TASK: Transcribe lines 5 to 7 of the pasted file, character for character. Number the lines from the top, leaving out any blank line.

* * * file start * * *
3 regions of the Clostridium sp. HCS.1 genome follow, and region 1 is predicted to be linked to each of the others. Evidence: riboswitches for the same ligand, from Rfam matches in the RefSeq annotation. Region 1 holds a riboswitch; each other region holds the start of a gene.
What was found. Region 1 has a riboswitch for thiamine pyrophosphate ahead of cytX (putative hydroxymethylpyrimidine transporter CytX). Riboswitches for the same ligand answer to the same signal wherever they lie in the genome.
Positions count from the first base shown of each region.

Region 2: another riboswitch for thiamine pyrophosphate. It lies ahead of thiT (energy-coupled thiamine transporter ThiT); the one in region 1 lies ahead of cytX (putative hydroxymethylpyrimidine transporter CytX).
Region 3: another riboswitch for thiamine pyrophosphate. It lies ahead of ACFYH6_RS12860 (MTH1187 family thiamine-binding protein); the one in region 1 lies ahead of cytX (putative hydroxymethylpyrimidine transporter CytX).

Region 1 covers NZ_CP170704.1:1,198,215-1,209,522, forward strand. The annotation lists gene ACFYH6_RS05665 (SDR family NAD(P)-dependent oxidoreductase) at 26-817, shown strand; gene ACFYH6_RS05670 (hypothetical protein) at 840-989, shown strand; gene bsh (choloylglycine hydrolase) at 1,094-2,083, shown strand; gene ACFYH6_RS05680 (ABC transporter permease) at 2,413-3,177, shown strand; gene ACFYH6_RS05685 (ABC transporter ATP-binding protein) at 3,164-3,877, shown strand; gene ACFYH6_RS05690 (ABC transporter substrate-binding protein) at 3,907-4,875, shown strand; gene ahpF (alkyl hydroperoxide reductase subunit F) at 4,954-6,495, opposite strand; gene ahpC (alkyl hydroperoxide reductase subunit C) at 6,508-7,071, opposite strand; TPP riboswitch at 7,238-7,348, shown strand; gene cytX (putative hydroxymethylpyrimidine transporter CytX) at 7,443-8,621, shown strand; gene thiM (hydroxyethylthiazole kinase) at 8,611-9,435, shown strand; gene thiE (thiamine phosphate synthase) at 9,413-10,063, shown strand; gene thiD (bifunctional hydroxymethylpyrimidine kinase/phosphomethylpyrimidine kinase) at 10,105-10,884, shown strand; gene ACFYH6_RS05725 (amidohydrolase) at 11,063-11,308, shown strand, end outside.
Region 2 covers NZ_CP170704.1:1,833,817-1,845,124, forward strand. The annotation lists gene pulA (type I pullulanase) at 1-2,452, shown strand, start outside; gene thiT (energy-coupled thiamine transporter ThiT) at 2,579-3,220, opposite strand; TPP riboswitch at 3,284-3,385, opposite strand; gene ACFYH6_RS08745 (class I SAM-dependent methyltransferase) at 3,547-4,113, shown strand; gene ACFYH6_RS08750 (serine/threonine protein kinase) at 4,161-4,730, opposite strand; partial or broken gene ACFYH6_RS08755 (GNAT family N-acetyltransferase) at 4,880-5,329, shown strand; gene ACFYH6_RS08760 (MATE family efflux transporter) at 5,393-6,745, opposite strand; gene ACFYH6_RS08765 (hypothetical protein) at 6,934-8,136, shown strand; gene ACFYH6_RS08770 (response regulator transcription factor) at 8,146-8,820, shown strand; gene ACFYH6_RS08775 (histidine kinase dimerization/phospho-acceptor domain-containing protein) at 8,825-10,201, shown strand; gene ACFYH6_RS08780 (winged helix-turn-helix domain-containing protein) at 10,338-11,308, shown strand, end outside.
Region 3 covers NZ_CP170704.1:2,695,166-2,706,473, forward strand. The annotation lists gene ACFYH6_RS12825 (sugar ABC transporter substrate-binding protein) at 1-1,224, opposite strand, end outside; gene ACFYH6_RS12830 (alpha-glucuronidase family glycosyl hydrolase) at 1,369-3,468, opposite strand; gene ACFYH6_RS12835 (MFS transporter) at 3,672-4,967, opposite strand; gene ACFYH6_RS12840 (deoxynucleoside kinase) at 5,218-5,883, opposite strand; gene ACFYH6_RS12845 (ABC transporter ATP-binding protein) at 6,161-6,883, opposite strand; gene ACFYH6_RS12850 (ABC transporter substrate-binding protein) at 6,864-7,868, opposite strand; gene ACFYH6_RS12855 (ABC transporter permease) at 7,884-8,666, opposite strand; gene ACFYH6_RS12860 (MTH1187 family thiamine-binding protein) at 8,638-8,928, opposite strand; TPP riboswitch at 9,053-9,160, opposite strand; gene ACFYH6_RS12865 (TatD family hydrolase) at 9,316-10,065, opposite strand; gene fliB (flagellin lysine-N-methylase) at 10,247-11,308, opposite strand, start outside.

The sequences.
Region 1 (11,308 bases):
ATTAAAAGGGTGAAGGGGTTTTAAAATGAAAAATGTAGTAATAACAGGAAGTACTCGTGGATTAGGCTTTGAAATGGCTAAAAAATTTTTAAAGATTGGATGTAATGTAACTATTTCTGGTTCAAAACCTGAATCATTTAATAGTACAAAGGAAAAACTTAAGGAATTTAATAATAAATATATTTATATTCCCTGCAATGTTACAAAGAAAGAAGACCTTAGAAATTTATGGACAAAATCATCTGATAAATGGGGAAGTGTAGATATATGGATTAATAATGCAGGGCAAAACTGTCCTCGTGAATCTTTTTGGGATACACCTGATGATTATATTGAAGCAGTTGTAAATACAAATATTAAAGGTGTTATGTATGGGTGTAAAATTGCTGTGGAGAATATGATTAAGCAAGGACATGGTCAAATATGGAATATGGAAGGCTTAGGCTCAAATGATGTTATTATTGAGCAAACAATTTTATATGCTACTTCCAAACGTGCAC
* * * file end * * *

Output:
Region 3: another riboswitch for thiamine pyrophosphate. It lies ahead of ACFYH6_RS12860 (MTH1187 family thiamine-binding protein); the one in region 1 lies ahead of cytX (putative hydroxymethylpyrimidine transporter CytX).

Region 1 covers NZ_CP170704.1:1,198,215-1,209,522, forward strand. The annotation lists gene ACFYH6_RS05665 (SDR family NAD(P)-dependent oxidoreductase) at 26-817, shown strand; gene ACFYH6_RS05670 (hypothetical protein) at 840-989, shown strand; gene bsh (choloylglycine hydrolase) at 1,094-2,083, shown strand; gene ACFYH6_RS05680 (ABC transporter permease) at 2,413-3,177, shown strand; gene ACFYH6_RS05685 (ABC transporter ATP-binding protein) at 3,164-3,877, shown strand; gene ACFYH6_RS05690 (ABC transporter substrate-binding protein) at 3,907-4,875, shown strand; gene ahpF (alkyl hydroperoxide reductase subunit F) at 4,954-6,495, opposite strand; gene ahpC (alkyl hydroperoxide reductase subunit C) at 6,508-7,071, opposite strand; TPP riboswitch at 7,238-7,348, shown strand; gene cytX (putative hydroxymethylpyrimidine transporter CytX) at 7,443-8,621, shown strand; gene thiM (hydroxyethylthiazole kinase) at 8,611-9,435, shown strand; gene thiE (thiamine phosphate synthase) at 9,413-10,063, shown strand; gene thiD (bifunctional hydroxymethylpyrimidine kinase/phosphomethylpyrimidine kinase) at 10,105-10,884, shown strand; gene ACFYH6_RS05725 (amidohydrolase) at 11,063-11,308, shown strand, end outside.
Region 2 covers NZ_CP170704.1:1,833,817-1,845,124, forward strand. The annotation lists gene pulA (type I pullulanase) at 1-2,452, shown strand, start outside; gene thiT (energy-coupled thiamine transporter ThiT) at 2,579-3,220, opposite strand; TPP riboswitch at 3,284-3,385, opposite strand; gene ACFYH6_RS08745 (class I SAM-dependent methyltransferase) at 3,547-4,113, shown strand; gene ACFYH6_RS08750 (serine/threonine protein kinase) at 4,161-4,730, opposite strand; partial or broken gene ACFYH6_RS08755 (GNAT family N-acetyltransferase) at 4,880-5,329, shown strand; gene ACFYH6_RS08760 (MATE family efflux transporter) at 5,393-6,745, opposite strand; gene ACFYH6_RS08765 (hypothetical protein) at 6,934-8,136, shown strand; gene ACFYH6_RS08770 (response regulator transcription factor) at 8,146-8,820, shown strand; gene ACFYH6_RS08775 (histidine kinase dimerization/phospho-acceptor domain-containing protein) at 8,825-10,201, shown strand; gene ACFYH6_RS08780 (winged helix-turn-helix domain-containing protein) at 10,338-11,308, shown strand, end outside.